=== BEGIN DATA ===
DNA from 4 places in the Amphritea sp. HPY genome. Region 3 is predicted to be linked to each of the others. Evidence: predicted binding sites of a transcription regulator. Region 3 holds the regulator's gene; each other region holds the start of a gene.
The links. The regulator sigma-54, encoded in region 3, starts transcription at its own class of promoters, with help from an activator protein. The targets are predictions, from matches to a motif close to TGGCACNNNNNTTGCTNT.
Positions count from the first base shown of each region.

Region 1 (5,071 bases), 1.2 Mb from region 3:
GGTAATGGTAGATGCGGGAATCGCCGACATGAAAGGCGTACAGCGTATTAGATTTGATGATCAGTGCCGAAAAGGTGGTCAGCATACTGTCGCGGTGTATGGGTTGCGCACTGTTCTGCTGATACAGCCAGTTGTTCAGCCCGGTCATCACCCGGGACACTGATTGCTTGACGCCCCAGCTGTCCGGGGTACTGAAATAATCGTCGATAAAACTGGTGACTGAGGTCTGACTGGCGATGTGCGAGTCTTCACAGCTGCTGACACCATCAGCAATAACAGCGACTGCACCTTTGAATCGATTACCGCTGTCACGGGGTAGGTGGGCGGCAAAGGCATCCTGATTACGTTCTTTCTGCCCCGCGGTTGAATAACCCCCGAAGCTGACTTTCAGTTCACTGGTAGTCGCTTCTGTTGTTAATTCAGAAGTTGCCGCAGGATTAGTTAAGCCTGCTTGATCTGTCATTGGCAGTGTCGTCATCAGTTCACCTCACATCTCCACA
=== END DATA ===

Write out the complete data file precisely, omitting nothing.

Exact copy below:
DNA from 4 places in the Amphritea sp. HPY genome. Region 3 is predicted to be linked to each of the others. Evidence: predicted binding sites of a transcription regulator. Region 3 holds the regulator's gene; each other region holds the start of a gene.
The links. The regulator sigma-54, encoded in region 3, starts transcription at its own class of promoters, with help from an activator protein. The targets are predictions, from matches to a motif close to TGGCACNNNNNTTGCTNT.
Positions count from the first base shown of each region.

Region 1 (5,071 bases), 1.2 Mb from region 3:
GGTAATGGTAGATGCGGGAATCGCCGACATGAAAGGCGTACAGCGTATTAGATTTGATGATCAGTGCCGAAAAGGTGGTCAGCATACTGTCGCGGTGTATGGGTTGCGCACTGTTCTGCTGATACAGCCAGTTGTTCAGCCCGGTCATCACCCGGGACACTGATTGCTTGACGCCCCAGCTGTCCGGGGTACTGAAATAATCGTCGATAAAACTGGTGACTGAGGTCTGACTGGCGATGTGCGAGTCTTCACAGCTGCTGACACCATCAGCAATAACAGCGACTGCACCTTTGAATCGATTACCGCTGTCACGGGGTAGGTGGGCGGCAAAGGCATCCTGATTACGTTCTTTCTGCCCCGCGGTTGAATAACCCCCGAAGCTGACTTTCAGTTCACTGGTAGTCGCTTCTGTTGTTAATTCAGAAGTTGCCGCAGGATTAGTTAAGCCTGCTTGATCTGTCATTGGCAGTGTCGTCATCAGTTCACCTCACATCTCCACA